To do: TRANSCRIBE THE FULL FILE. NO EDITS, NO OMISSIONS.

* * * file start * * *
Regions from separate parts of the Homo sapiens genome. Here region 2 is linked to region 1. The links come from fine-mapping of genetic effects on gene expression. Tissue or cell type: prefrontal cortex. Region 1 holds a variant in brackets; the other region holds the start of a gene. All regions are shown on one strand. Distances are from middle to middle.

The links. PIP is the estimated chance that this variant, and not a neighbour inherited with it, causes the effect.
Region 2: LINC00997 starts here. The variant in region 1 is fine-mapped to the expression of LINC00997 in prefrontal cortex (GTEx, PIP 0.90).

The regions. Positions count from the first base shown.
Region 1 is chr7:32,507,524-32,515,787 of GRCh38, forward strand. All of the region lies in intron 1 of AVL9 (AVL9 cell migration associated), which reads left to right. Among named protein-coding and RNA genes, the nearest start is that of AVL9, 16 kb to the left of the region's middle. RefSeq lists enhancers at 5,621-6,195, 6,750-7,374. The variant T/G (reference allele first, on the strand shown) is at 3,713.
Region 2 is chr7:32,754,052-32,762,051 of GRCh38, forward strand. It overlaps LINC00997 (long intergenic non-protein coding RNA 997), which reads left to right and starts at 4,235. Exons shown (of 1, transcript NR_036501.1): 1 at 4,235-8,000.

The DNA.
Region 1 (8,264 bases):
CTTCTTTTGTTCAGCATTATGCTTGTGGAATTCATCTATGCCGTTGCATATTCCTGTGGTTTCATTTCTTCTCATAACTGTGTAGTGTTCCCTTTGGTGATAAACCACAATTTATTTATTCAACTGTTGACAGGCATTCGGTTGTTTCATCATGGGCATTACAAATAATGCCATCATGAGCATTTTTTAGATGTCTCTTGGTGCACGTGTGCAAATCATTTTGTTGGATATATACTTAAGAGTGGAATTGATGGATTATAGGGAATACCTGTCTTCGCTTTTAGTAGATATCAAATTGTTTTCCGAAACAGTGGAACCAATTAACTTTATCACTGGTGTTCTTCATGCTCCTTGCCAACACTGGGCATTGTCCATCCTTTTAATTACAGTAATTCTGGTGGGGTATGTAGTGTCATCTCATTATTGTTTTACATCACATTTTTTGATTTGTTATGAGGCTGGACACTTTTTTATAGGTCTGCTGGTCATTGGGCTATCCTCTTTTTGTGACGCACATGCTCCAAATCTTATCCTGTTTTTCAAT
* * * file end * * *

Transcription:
Regions from separate parts of the Homo sapiens genome. Here region 2 is linked to region 1. The links come from fine-mapping of genetic effects on gene expression. Tissue or cell type: prefrontal cortex. Region 1 holds a variant in brackets; the other region holds the start of a gene. All regions are shown on one strand. Distances are from middle to middle.

The links. PIP is the estimated chance that this variant, and not a neighbour inherited with it, causes the effect.
Region 2: LINC00997 starts here. The variant in region 1 is fine-mapped to the expression of LINC00997 in prefrontal cortex (GTEx, PIP 0.90).

The regions. Positions count from the first base shown.
Region 1 is chr7:32,507,524-32,515,787 of GRCh38, forward strand. All of the region lies in intron 1 of AVL9 (AVL9 cell migration associated), which reads left to right. Among named protein-coding and RNA genes, the nearest start is that of AVL9, 16 kb to the left of the region's middle. RefSeq lists enhancers at 5,621-6,195, 6,750-7,374. The variant T/G (reference allele first, on the strand shown) is at 3,713.
Region 2 is chr7:32,754,052-32,762,051 of GRCh38, forward strand. It overlaps LINC00997 (long intergenic non-protein coding RNA 997), which reads left to right and starts at 4,235. Exons shown (of 1, transcript NR_036501.1): 1 at 4,235-8,000.

The DNA.
Region 1 (8,264 bases):
CTTCTTTTGTTCAGCATTATGCTTGTGGAATTCATCTATGCCGTTGCATATTCCTGTGGTTTCATTTCTTCTCATAACTGTGTAGTGTTCCCTTTGGTGATAAACCACAATTTATTTATTCAACTGTTGACAGGCATTCGGTTGTTTCATCATGGGCATTACAAATAATGCCATCATGAGCATTTTTTAGATGTCTCTTGGTGCACGTGTGCAAATCATTTTGTTGGATATATACTTAAGAGTGGAATTGATGGATTATAGGGAATACCTGTCTTCGCTTTTAGTAGATATCAAATTGTTTTCCGAAACAGTGGAACCAATTAACTTTATCACTGGTGTTCTTCATGCTCCTTGCCAACACTGGGCATTGTCCATCCTTTTAATTACAGTAATTCTGGTGGGGTATGTAGTGTCATCTCATTATTGTTTTACATCACATTTTTTGATTTGTTATGAGGCTGGACACTTTTTTATAGGTCTGCTGGTCATTGGGCTATCCTCTTTTTGTGACGCACATGCTCCAAATCTTATCCTGTTTTTCAAT